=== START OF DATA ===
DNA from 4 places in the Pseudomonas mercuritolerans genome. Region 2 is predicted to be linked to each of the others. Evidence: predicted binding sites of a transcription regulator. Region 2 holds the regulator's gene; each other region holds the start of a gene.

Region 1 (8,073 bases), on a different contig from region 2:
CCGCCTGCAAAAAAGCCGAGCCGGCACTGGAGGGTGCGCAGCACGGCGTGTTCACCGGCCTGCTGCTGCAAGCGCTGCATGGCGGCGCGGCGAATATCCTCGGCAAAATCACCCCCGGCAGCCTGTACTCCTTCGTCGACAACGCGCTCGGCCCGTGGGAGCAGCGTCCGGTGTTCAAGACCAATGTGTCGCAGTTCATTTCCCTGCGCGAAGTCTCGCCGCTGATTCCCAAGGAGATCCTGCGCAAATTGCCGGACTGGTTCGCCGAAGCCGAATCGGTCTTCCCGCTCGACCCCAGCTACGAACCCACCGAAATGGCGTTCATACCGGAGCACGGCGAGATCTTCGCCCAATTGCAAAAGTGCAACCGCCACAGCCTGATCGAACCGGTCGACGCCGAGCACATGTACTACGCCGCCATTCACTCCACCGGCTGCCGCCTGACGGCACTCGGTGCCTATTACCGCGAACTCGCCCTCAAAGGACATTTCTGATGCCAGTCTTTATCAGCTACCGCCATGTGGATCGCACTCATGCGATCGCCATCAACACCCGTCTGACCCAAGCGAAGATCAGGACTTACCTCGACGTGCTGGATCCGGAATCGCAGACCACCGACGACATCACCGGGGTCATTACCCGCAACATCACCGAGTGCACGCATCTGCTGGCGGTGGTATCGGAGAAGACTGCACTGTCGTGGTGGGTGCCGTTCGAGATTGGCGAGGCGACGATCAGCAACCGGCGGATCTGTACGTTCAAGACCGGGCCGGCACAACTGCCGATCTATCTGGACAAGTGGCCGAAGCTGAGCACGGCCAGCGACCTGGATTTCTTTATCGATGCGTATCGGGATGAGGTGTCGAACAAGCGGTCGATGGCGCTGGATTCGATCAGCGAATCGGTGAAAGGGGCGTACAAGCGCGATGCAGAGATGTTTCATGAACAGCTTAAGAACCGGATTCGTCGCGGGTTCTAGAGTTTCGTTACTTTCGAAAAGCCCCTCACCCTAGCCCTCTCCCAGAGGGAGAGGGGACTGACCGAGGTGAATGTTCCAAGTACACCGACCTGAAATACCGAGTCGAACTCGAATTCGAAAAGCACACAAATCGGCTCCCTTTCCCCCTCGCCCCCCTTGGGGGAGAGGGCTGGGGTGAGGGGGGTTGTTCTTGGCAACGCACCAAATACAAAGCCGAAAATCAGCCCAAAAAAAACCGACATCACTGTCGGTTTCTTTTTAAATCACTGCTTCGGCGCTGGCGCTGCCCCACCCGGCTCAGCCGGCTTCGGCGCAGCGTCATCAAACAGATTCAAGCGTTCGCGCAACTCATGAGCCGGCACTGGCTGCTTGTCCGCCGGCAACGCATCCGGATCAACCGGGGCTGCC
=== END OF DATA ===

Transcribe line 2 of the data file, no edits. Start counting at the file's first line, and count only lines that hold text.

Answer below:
Region 1 (8,073 bases), on a different contig from region 2: